String of Pearls
Michele Lowe’s String of Pearls follows the title object through 30-years, as it passes from owner to owner to owner. Slowly, the necklace makes its long journey full circle as it leaves its mark on the lives of a large number of characters. Featuring some impressive talent in a small space, Renaissance Theaterworks’ production of the play is an enjoyable collection of dramatic moments.
For the most part this is a string of disjointed moments held together by a single prop. The prop itself isn’t always extremely prominent in each of the stories that the play consists of, so it ends up feeling like more of a symbolic gimmick than a character that mixes with the rest of the play. The action onstage is largely spoken directly to the audience, making String of Pearls feel like a collection of monologues that aspires to be a single, cohesive play. It may not quite make it, but there are so many genuinely touching moments here that it hardly seems worth the effort to string them together at all.
Renaissance has put together a cast for its production that not only captures attentions and imagination throughout the play’s many stories, it also manages to keep things flowing gracefully enough that each story seems to naturally flow from the one before it. And though we are, for the most part, watching a string of monologues, the actresses here have a strong enough chemistry as a whole to make it feel like they are all interacting with each other in a single story.
Each actress holds several roles over the course of the play. None are so pleasantly wide-ranging as those performed by long-time Milwaukee stage actress Mary MacDonald Kerr. The butch, overweight lesbian gravedigger she plays at the end of the show may not fit her physically, but she plays it sympathetically with more than enough heart to make her performance truly engaging. Earlier on, she plays a comically annoying mother of an adult daughter, the comically hip mother of a much younger daughter and more. Kerr stands out in a script that hands many of the fun roles to her with only a smattering of truly heavy drama.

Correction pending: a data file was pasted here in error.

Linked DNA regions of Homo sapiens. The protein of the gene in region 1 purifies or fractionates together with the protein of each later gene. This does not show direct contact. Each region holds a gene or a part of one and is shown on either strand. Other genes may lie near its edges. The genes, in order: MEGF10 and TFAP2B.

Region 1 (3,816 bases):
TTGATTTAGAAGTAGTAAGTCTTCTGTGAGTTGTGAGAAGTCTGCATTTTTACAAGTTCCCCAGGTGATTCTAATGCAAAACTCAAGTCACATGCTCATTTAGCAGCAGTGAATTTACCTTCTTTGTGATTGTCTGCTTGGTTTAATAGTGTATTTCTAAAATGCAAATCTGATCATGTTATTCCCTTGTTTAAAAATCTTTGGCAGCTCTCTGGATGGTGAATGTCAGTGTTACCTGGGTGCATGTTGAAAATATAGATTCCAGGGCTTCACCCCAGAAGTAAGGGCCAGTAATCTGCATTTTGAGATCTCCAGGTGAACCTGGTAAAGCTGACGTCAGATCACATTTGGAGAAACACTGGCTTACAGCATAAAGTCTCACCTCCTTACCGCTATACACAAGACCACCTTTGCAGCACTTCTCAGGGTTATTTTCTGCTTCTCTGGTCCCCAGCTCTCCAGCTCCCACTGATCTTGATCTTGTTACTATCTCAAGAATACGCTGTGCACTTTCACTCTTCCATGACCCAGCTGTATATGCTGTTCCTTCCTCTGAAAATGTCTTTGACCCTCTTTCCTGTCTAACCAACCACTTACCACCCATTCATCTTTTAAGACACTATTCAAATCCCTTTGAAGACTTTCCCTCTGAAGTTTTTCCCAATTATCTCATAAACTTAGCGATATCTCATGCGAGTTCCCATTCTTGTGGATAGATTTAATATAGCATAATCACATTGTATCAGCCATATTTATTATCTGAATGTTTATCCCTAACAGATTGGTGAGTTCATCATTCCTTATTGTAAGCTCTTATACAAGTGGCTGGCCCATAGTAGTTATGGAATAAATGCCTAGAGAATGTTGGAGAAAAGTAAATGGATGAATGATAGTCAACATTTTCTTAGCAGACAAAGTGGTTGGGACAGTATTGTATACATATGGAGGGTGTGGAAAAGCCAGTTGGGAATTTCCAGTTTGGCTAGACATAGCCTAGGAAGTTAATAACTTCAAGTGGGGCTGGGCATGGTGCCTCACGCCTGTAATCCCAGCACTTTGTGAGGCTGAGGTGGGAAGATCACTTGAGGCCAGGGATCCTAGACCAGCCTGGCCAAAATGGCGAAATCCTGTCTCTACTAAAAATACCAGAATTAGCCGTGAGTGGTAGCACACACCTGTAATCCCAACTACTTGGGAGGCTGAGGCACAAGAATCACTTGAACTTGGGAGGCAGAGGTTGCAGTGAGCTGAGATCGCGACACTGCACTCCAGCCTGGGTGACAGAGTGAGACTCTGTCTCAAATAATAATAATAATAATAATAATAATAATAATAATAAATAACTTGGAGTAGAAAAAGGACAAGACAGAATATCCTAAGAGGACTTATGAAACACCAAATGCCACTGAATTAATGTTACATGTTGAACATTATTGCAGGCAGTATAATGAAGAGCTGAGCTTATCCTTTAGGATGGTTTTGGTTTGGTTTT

Tammy Workentin and Laura Birmingham round out the cast. Birmingham renders some really powerful moments as a woman looking back over her life at the beginning of the play and perhaps looking forward to new life at the end. Workentin is brilliantly memorable as the exasperated adult daughter of The Mother From Hell. It may resonate as a string of disparate moments after it’s all over, but String Of Pearls plays like a single, seamless story in this production. VS
Renaissance Theaterworks’ production of String Of Pearls runs now through April 15th at the Broadway Theatre Center Studio Theatre. Tickets range in price and can be purchased by calling 414-291-7800 or online at www.r-t-w.com.